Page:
When a client requires an individual to take care of someone, be it an adult or a minor, they can choose to hire someone to do so for a fee, of course. This person is assigned the title of caregiver and to make sure there are no hiccups with the arrangement; a caregiver contract will give legal backing to the arrangement. It goes over the specifics and scope of what the caregiver will have to do, the monetary compensation they are entitled to, terms of care as well as several other clauses that help make sure everyone gets the best deal possible! Before starting, however, there are few things you should know about caregivers in particular.
Caregivers can range from an individual whom you know and are comfortable with, to a licensed professional, like a nurse. Their general job description is to provide meals, housekeeping tasks, cleaning, doing any additional chores, and, most importantly, attending to the personal needs of the client or the beneficiary. In some cases, additional help may be required, such as transportation and assisting with miscellaneous tasks, but generally, caregivers are obliged to fulfill the aforementioned tasks. They generally work on a schedule that is to be determined and embedded within the contract.
Some live-in caregivers live with the client or the beneficiary for the period stated in the contract, with their job description staying more or less the same. The only difference is that they don’t adhere to a schedule and rather are there on an on-demand basis for the client/beneficiary. Caregivers in the United States are typically paid $11-$12 an hour, but this can vary depending on locality. Expect prices in urban areas to be much higher than in the countryside!
Additionally, to draft a contract, caregivers may be treated either as employees or as independent contractors. While, in reality, this presents a very minute difference, it will result in changes that need to be made to the contract. For this reason, clients should ideally decide beforehand and reach a decision.
What Else Do You Need to Enlist a Caregiver?
Typically, caregivers also require a few additional forms for emergency purposes. This holds particularly true for live-in caregivers but is equally important in the case of a scheduled caregiver as well. These forms, at the very least, are a power of attorney forms that give the caregiver the legal power to seek professional help on behalf of the client/beneficiary in case of a legal or medical emergency. More specifically, a caregiver will likely need the following;
- Financial PoA (Power of Attorney) – This allows the caregiver to perform certain financial tasks on behalf of the beneficiary. This includes simple things like paying bills, making deposits and/or withdrawals from the bank, and seeking out professionals in the field of finance and banking to assist the client/beneficiary.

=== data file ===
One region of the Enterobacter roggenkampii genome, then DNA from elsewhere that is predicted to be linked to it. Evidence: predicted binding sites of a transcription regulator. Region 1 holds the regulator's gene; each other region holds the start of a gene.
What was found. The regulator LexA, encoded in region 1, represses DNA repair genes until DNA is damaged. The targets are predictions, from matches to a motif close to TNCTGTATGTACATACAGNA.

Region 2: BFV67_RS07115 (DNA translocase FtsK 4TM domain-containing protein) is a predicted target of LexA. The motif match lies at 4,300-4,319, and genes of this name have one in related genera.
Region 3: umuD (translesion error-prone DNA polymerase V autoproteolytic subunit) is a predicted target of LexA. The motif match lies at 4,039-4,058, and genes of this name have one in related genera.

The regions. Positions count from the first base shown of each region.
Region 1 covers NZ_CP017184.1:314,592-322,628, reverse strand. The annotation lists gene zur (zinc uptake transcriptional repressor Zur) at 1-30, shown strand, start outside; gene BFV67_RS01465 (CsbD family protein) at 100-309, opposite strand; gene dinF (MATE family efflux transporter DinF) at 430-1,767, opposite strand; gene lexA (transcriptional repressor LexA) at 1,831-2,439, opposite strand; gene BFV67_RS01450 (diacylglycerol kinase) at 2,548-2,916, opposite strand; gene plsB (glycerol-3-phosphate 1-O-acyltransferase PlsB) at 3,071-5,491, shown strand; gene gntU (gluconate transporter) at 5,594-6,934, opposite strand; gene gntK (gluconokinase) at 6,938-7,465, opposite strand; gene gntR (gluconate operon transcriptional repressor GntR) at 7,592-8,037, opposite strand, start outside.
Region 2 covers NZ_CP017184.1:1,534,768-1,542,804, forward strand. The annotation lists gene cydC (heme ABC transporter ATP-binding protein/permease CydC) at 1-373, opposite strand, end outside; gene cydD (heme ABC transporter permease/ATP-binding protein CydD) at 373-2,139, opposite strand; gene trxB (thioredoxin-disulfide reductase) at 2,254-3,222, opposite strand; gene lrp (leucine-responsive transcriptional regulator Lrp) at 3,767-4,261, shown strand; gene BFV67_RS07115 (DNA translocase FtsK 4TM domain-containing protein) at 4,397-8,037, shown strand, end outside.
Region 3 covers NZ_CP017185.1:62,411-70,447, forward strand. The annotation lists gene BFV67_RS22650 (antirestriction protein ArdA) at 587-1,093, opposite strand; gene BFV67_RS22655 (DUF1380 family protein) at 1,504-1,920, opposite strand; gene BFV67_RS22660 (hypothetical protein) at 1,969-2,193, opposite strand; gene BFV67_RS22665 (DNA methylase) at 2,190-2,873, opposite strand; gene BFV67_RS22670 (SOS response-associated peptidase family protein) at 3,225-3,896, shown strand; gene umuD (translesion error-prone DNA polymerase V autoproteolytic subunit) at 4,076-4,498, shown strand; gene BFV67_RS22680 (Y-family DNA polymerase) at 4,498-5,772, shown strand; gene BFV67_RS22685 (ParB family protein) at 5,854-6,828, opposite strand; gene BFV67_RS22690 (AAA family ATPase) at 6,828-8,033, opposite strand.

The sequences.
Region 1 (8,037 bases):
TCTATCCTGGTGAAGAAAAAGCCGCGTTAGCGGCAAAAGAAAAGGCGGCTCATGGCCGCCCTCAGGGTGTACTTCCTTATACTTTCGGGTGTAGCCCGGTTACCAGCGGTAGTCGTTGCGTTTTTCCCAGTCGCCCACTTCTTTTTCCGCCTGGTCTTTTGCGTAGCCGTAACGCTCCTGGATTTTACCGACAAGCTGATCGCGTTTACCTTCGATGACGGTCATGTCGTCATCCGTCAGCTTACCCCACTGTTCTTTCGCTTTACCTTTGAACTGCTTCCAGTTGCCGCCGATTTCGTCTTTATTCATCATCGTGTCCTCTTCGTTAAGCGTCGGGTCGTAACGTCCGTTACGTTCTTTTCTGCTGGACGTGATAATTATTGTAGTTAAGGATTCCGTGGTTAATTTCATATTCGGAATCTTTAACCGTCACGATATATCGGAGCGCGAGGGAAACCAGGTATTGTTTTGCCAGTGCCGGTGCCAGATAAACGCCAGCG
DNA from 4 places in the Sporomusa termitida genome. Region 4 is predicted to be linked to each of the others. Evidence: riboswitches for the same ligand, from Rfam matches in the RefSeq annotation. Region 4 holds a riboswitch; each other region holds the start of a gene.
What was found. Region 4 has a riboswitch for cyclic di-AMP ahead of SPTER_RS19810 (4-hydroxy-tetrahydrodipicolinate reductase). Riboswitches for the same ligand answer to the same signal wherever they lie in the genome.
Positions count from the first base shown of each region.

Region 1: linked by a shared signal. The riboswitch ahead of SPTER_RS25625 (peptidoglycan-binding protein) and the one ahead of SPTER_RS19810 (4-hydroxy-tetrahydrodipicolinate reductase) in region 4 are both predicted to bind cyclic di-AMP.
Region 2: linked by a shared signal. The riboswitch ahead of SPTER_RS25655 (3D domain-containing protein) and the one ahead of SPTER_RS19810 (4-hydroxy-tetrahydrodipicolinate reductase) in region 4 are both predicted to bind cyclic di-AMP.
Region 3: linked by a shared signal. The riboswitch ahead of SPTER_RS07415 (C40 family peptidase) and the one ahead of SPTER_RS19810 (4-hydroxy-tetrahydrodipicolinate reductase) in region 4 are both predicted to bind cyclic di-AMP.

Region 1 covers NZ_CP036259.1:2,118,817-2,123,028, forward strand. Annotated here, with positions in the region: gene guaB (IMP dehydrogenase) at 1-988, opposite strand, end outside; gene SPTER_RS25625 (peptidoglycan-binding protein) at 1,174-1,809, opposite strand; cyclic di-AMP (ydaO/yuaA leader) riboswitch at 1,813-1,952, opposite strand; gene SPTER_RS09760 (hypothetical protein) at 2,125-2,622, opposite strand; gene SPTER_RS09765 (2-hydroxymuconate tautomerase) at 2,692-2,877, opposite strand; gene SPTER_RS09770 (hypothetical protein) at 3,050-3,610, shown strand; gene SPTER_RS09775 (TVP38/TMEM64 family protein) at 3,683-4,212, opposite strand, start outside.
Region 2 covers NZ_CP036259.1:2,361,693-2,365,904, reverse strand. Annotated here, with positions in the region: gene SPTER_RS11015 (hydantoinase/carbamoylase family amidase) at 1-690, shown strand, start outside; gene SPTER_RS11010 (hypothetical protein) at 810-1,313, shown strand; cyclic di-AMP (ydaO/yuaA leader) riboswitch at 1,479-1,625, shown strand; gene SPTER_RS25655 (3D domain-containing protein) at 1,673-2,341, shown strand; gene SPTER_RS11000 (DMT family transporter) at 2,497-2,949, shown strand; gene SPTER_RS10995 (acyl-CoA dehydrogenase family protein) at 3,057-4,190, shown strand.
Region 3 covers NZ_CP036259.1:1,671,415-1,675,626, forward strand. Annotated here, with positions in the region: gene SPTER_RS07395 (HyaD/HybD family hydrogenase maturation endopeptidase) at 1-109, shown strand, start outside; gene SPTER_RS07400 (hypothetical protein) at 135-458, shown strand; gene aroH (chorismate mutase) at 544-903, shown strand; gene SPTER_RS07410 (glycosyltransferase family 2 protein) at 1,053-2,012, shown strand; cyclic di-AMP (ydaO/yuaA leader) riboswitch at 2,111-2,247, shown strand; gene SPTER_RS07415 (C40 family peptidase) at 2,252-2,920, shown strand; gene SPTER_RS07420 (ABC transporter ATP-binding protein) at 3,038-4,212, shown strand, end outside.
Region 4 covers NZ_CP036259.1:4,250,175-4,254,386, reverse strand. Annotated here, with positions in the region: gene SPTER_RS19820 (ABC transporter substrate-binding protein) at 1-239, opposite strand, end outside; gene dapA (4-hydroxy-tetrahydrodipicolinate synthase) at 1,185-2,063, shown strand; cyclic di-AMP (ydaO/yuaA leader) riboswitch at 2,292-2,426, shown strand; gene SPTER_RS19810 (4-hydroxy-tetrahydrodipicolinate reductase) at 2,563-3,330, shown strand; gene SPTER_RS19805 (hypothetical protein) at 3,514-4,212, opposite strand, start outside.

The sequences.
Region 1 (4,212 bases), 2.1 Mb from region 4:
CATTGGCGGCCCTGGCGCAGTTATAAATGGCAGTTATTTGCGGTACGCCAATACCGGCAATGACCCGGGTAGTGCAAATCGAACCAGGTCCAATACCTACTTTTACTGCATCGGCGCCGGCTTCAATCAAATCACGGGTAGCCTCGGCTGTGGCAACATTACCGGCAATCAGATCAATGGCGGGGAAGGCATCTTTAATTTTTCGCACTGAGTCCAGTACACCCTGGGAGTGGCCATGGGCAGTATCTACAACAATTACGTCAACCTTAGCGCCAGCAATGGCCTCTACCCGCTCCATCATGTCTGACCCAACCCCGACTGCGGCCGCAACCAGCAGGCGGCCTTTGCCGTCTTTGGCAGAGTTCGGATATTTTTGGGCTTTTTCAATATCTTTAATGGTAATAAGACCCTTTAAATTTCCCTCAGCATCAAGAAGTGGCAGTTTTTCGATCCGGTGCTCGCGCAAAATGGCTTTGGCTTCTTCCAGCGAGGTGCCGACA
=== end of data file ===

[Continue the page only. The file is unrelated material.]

- Medical PoA – This allows the caregiver the right to admit the beneficiary/client into the care of a medical facility in cases of emergency.
- General PoA – This allows the caregiver the right to represent the beneficiary/client if there are visitors who are legal representatives and/or government officials, and the beneficiary/client is not in a satisfactory condition.
Drafting a Caregiver Service Contract
A Caregiver service contract will need to consider a number of things before being drafted. Most importantly, the client will have to decide whether they want the caregiver to be hired as an independent contractor or an employee. Each of these positions will require separate and distinct sections in the body of the contract. Once that’s done, the contract can be drafted using the template below! It can be modified to best suit your situation and will have space for additional clauses that may be required!
CAREGIVER SERVICE CONTRACT TEMPLATE
The following agreement is hereby titled the “Caregiver Service Contract.” The parties subject to it will hereby be referred to as “The Client,” _ (Client Name) with a mailing address at _____________________________________________________
And the “Caregiver” (Caregiver name) with a mailing address at _____________________________________________________
If the client wishes to enlist the services of the caregiver to satisfy the needs of another individual, this individual will be referred to as “The Beneficiary” (Beneficiary Name) with a mailing address located at _______________________________________________________
For this agreement, the caregiver agrees to work in the following capacity (Choose one.)